A Love Letter to Vietnam

There is an undeniable spirit about Vietnam, whether you are in one of the sprawling fast-paced cities, trekking in a rural wilderness or relaxing on one of the many stunning beaches that the country has to offer. In the three years I lived in Vietnam, I witnessed this spirit within its people and their approach to everyday life, but I would also argue that I only scratched the surface with what the country has to offer. To that end, it would be utterly impossible for me to condense three years of living in this remarkable country to one post, so, I have summarised a few of my experiences here and I hope to write more in the future.

If I had to describe Vietnam in a few words; aspiration, vitality and warmth (and not just in terms of the tropical climate) would be some of the words that first spring to my mind.

In contrast, it took me a few months to warm to Vietnam when I first moved to Ho Chi Minh City back in the summer of 2014. It wasn’t as though I hated my initial impressions by any means, but I had completely underestimated the culture shock I would experience. I had gone from living in the UK, then Spain and then upping sticks to move to the other side of the world. To a large extent, the culture shock stemmed from fear. When I initially moved to Spain, it felt ‘safe’, what with relatively quick and cheapish flights to and from the UK and additional comfort provided in that many locals (at least where I was living) and amenities provided assistance in English. I hasten to add here, it was a priority of mine to integrate into the local community and so I did take Spanish lessons both in the UK prior to the move and once I arrived.

In comparison, moving to Vietnam meant that I was required to stand on my own two feet and here I was, an early 30-something-year-old woman who had actively chosen to leave her then partner for a job pretty much on the other side of the world. Part of me wonders if perhaps consciously or not, many of my decisions up till this point had largely been based on what was deemed ‘safe’ or not.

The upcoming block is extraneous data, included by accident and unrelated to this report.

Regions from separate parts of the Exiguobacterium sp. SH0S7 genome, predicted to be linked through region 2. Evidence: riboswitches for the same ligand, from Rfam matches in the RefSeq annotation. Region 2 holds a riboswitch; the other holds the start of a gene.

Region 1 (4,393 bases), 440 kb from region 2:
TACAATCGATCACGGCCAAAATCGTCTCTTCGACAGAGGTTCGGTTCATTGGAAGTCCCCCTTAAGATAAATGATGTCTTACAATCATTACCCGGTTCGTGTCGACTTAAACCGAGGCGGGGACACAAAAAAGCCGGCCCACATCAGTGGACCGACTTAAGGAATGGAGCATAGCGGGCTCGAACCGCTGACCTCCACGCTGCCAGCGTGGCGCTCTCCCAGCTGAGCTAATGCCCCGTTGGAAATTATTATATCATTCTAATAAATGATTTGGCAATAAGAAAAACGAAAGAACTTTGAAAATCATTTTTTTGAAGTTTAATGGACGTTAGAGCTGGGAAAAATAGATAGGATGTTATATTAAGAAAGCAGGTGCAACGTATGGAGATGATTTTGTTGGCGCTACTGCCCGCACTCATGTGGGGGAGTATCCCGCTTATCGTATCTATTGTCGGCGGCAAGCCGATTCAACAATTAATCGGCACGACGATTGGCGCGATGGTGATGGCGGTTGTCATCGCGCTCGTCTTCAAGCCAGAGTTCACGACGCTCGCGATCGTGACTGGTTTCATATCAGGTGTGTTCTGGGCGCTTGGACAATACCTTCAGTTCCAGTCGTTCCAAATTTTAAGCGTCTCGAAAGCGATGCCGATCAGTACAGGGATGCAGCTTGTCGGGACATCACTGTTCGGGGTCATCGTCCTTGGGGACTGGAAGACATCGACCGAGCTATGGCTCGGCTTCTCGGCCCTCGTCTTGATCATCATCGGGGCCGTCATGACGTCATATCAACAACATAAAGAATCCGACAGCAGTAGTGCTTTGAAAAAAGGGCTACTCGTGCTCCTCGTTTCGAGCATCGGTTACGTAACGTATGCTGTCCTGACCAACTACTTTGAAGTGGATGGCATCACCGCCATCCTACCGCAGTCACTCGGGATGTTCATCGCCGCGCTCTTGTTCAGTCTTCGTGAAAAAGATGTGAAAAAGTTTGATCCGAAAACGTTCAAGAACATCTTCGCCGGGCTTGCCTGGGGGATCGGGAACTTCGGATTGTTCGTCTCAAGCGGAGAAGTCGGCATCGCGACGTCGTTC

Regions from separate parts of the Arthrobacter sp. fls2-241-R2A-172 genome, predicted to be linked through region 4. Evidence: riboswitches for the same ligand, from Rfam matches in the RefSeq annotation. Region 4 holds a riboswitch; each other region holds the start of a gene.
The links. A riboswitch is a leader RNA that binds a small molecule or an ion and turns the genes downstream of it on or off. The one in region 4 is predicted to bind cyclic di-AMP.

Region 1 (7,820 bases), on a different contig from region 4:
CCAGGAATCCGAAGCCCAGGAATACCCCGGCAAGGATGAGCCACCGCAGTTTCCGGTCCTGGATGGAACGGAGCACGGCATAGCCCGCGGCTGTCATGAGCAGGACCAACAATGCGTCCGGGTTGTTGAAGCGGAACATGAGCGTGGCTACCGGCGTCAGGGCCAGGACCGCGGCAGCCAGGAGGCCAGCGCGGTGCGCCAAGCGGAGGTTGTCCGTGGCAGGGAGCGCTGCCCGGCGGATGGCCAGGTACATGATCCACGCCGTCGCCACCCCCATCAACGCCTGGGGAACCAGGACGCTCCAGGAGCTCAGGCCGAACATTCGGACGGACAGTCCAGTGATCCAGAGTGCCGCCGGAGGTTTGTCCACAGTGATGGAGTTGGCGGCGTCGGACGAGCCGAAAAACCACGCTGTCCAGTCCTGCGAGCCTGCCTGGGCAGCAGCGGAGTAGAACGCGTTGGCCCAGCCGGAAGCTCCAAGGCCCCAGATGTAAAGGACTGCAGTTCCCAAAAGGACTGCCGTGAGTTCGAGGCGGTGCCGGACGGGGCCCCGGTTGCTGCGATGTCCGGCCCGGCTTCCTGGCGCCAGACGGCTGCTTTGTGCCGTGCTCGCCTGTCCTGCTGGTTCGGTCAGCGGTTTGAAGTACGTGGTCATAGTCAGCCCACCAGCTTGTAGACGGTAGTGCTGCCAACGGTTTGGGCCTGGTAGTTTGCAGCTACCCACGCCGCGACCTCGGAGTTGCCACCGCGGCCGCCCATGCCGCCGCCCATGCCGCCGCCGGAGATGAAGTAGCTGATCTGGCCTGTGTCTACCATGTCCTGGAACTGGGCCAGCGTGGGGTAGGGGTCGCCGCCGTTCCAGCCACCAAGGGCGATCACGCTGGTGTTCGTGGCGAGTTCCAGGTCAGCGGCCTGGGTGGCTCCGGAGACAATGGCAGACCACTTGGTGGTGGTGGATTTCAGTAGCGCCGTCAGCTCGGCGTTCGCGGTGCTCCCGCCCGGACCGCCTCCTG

For the first few months, I found myself conflicted about the move to Vietnam. Work was busy, having received a promotion early into my contract together with planning new courses. I was also struggling to establish and foster new friendships (partly because I was stressed from work), my then partner was based in another country and I was miles and miles away from family and friends. I was lonely and felt as though I had made a terrible decision.

However, much like my initial feelings about when I went to university where everything is SO BIG and SO SCARY at first (well, that might have just have been me), once I started getting out there and exploring, I began to find my feet. Thrown together through the same circumstances, I connected pretty quickly with another newbie at the school and we would regularly explore restaurants and coffee shops at weekends with her partner. Slowly, other new friendships formed and, although I enjoyed being able to investigate on my own, sharing these experiences helped provide me with the grounding that I needed to feel more at home.

It was only when I opened my eyes and started to look outside of the walls of the school and head into the metropolis that is Ho Chi Minh City, that I felt drawn in by the vitality and warmth of the Vietnamese people and its culture.

I have read in a few travel guidebooks that Thailand is known as the country of smiles, but I would argue that Vietnam is a strong contender for that crown. One of my lasting memories will be the kindness of the vast majority of people I met. Even if words failed both parties (I did learn some basic Vietnamese, but gave up after six weeks as I found it incredibly hard to get to grips with the different tones…), a smile, a brief nod together with various hand gestures and my basic Vietnamese, usually meant we could all be understood, plus a great deal of patience from my Vietnamese counterpart.

I recall thinking early on about how different my previous life had been in Spain to that of being in Vietnam (as if I thought they could in any way similar!). When I had first moved to Spain it was still suffering the effects of the economic crash in 2008; such as high unemployment rates and a high demand of people seeking social support. Another noticeable facet of this in the coastal area where I lived, were the countless abandoned building sites in which companies had either gone bust or had chosen to cut their loses. Concrete shells dotted the landscape that originally had been intended for residential use but now acted as a graffiti artist’s paradise.

In contrast, the building sites I saw in Vietnam were enormous and appeared never ending. High-rise luxury apartments cover swathes of land, and in the south, these are predominantly built on swampland. A concern certainly for the future if sea levels rise as they are expected to with climate change. And of course, with an average Vietnamese person receiving a salary of less than USD$7000 a year, I wonder who is going to be living in these luxury apartments… but despite this, I can’t shake the feeling that Vietnam has ambitions to ‘go somewhere’ after nearly a century marred by war and conflict, and this boom in construction is one way of illustrating this.